The term is overused, but the Solomon R. Guggenheim Museum truly is an iconic piece of architecture and instantly recognizable. Designed by Frank Lloyd Wright, it is as much a work of art as any of the pieces displayed within its walls.
I've admired the building on previous trips to New York City but this is the first time I've had the opportunity to visit the gallery. Unfortunately, the current installation by artist James Turrell means that the famous interior spiral ramp is completely covered by projection screens. Great for lovers of Turrell's work with light; not so great for anyone who wants to experience the unique design of the gallery.
I may have spent as long photographing the building as I did visiting the exhibits inside. The curves and lines cry out for abstract treatment and it gave me the opportunity to try out the black and white mode of the Fujifilm X-E1, using the simulated red filter to darken skies.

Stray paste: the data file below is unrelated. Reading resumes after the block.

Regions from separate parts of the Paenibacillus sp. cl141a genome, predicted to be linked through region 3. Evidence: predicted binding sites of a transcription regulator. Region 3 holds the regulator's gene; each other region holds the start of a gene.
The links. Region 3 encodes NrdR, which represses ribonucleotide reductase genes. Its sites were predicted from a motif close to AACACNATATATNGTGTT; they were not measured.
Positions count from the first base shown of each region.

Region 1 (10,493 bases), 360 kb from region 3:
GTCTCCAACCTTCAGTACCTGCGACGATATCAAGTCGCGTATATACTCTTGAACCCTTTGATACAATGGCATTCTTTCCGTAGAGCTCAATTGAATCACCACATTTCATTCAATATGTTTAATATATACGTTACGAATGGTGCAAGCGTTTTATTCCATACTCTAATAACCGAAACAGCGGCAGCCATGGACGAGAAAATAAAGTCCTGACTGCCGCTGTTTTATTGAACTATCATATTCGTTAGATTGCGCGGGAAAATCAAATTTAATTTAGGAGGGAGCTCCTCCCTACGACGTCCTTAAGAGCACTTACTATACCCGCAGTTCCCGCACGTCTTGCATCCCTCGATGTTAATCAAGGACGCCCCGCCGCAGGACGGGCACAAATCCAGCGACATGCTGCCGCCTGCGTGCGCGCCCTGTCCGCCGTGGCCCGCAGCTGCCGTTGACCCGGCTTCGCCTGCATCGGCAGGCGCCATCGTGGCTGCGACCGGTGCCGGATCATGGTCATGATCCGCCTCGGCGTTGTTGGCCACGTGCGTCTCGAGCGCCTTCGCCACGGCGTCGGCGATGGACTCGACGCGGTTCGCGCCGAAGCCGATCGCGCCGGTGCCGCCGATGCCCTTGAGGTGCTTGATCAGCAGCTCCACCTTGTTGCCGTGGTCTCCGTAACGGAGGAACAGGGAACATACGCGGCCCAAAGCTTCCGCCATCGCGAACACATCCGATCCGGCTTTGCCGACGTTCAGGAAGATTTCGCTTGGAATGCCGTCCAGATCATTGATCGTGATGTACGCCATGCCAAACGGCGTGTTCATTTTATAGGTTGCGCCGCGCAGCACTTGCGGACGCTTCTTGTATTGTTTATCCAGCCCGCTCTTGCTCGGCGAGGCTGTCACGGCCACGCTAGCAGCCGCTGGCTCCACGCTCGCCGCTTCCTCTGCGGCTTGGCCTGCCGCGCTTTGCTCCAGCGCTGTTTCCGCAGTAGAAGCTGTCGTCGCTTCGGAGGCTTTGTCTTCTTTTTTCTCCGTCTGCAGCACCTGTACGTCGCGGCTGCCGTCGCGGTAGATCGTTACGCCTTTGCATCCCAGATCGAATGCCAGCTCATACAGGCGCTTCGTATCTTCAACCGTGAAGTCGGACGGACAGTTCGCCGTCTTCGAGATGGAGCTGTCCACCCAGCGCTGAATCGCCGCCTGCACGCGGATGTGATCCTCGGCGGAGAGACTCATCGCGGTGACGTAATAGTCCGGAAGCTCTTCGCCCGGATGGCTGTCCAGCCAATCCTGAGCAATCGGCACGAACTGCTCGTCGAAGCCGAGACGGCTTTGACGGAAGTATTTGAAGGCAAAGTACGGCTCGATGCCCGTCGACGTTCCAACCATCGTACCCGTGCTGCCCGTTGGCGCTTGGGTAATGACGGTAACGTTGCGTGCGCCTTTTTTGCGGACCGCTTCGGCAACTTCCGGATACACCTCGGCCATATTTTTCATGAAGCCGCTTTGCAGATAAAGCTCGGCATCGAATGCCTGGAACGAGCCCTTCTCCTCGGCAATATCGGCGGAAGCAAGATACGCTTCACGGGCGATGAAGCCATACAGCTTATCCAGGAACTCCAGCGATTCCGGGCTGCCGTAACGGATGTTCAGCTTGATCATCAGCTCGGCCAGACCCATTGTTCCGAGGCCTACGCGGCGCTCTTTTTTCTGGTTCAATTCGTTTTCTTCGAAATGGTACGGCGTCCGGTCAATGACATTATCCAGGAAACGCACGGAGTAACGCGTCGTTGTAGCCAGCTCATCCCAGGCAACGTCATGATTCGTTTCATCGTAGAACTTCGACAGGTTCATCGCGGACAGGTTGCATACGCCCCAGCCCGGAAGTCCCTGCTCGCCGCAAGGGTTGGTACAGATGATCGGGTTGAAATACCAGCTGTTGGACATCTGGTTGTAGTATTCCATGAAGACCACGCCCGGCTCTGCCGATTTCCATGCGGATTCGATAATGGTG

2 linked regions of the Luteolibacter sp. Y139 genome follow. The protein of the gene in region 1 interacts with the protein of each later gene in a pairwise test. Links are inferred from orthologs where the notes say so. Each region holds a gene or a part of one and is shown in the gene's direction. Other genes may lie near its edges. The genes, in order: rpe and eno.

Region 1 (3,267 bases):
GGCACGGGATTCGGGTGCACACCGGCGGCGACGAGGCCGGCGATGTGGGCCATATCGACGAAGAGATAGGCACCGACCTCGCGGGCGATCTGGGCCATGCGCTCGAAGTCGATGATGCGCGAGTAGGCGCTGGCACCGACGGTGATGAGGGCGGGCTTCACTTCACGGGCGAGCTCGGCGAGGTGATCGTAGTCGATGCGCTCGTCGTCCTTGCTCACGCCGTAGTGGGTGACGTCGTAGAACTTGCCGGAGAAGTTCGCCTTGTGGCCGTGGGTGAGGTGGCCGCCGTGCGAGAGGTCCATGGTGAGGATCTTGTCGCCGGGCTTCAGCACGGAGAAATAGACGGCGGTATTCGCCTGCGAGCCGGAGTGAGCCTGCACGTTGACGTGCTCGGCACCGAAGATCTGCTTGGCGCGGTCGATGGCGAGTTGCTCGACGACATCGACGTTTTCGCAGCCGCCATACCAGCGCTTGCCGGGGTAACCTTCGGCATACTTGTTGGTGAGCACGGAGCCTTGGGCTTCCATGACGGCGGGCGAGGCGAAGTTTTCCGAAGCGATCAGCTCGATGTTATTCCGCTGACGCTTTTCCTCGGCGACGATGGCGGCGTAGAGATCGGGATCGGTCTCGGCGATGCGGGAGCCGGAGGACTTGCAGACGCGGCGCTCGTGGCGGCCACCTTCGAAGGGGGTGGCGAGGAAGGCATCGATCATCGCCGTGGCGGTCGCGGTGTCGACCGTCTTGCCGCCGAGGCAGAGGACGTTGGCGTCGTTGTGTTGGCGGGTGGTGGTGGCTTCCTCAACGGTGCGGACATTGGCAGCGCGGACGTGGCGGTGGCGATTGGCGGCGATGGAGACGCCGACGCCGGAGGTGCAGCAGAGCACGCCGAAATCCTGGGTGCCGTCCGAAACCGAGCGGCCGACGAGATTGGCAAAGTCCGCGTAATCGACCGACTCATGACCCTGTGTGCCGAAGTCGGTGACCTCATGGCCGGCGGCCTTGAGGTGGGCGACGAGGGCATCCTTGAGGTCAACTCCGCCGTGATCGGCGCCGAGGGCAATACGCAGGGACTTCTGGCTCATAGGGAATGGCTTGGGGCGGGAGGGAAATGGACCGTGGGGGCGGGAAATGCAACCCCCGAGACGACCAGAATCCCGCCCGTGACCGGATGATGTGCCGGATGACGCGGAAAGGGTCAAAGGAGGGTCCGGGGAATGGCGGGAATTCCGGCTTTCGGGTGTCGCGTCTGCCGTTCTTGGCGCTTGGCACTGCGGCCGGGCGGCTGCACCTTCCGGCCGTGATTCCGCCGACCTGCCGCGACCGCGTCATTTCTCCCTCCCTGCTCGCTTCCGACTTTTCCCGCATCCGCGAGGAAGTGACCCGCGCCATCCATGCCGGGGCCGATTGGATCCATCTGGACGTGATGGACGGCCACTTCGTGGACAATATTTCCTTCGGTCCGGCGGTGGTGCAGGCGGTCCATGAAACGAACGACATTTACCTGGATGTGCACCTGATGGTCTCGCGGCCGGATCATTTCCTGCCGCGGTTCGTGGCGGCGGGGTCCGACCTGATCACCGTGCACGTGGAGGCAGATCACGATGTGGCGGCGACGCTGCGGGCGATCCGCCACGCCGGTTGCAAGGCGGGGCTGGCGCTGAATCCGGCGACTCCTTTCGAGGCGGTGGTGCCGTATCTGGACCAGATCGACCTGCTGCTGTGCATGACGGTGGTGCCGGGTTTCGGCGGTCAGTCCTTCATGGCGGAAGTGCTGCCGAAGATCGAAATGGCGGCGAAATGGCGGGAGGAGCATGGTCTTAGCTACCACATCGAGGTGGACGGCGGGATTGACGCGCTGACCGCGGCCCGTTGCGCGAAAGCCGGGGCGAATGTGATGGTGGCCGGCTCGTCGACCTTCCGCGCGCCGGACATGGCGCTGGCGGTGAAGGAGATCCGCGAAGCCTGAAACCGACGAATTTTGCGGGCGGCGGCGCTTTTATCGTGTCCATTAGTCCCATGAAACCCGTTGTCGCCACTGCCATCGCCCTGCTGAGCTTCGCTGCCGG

I wasn't disappointed. The resulting JPEGs, while not completely straight-out-of-the-camera (I did make some contrast adjustments), showed a pleasing tonal range and held highlights well. I'm becoming increasingly confident that the JPEGs the X-E1 produces stand up with little or no post-processing.
I think I'll be doing a lot more black and white work with this camera.